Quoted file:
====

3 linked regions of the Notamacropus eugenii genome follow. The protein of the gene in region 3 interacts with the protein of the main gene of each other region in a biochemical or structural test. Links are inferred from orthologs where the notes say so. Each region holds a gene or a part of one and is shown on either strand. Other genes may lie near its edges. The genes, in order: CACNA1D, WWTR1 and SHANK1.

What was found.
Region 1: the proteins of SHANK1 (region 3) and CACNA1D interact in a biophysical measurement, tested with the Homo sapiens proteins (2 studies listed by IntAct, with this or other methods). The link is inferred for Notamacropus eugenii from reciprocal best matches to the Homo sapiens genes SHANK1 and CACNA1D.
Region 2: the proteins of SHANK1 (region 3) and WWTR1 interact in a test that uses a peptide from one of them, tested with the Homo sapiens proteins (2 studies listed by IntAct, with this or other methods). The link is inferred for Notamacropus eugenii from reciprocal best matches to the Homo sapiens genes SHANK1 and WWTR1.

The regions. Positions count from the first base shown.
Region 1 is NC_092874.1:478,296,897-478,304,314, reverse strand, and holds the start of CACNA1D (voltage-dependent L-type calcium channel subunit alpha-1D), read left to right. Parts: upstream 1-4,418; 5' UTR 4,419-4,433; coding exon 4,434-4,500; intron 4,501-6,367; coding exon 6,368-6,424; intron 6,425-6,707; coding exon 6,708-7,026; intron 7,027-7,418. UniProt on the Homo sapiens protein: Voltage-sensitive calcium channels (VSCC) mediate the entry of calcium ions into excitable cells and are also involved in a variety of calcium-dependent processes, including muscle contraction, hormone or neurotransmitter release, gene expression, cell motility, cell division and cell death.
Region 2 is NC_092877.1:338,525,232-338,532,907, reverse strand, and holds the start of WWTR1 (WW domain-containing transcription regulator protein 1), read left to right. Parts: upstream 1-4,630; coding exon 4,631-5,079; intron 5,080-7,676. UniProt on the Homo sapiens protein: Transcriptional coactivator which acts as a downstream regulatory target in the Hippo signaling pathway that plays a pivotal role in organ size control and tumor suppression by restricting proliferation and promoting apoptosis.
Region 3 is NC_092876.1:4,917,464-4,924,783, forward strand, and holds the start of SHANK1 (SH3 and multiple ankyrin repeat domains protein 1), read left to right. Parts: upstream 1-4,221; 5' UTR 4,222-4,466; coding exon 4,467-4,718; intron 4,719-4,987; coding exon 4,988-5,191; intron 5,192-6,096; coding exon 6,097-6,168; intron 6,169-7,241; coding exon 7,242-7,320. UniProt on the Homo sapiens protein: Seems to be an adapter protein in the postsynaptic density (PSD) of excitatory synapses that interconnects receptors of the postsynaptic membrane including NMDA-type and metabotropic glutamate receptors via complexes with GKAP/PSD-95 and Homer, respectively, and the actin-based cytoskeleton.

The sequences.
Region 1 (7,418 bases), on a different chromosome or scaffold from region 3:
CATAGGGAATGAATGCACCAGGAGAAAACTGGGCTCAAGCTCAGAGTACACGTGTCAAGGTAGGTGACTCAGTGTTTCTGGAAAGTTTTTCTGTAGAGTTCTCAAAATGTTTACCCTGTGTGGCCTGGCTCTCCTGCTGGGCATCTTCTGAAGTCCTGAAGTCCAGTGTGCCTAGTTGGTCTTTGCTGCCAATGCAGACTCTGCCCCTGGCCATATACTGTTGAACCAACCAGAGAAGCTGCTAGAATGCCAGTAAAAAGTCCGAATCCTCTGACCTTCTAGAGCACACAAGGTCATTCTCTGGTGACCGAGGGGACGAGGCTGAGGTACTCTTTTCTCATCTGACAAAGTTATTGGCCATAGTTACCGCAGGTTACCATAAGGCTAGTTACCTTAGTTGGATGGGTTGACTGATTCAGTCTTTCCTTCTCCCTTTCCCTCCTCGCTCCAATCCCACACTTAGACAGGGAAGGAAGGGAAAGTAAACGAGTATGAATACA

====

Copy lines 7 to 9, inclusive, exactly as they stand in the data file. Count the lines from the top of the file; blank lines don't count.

Region 2 is NC_092877.1:338,525,232-338,532,907, reverse strand, and holds the start of WWTR1 (WW domain-containing transcription regulator protein 1), read left to right. Parts: upstream 1-4,630; coding exon 4,631-5,079; intron 5,080-7,676. UniProt on the Homo sapiens protein: Transcriptional coactivator which acts as a downstream regulatory target in the Hippo signaling pathway that plays a pivotal role in organ size control and tumor suppression by restricting proliferation and promoting apoptosis.
Region 3 is NC_092876.1:4,917,464-4,924,783, forward strand, and holds the start of SHANK1 (SH3 and multiple ankyrin repeat domains protein 1), read left to right. Parts: upstream 1-4,221; 5' UTR 4,222-4,466; coding exon 4,467-4,718; intron 4,719-4,987; coding exon 4,988-5,191; intron 5,192-6,096; coding exon 6,097-6,168; intron 6,169-7,241; coding exon 7,242-7,320. UniProt on the Homo sapiens protein: Seems to be an adapter protein in the postsynaptic density (PSD) of excitatory synapses that interconnects receptors of the postsynaptic membrane including NMDA-type and metabotropic glutamate receptors via complexes with GKAP/PSD-95 and Homer, respectively, and the actin-based cytoskeleton.

The sequences.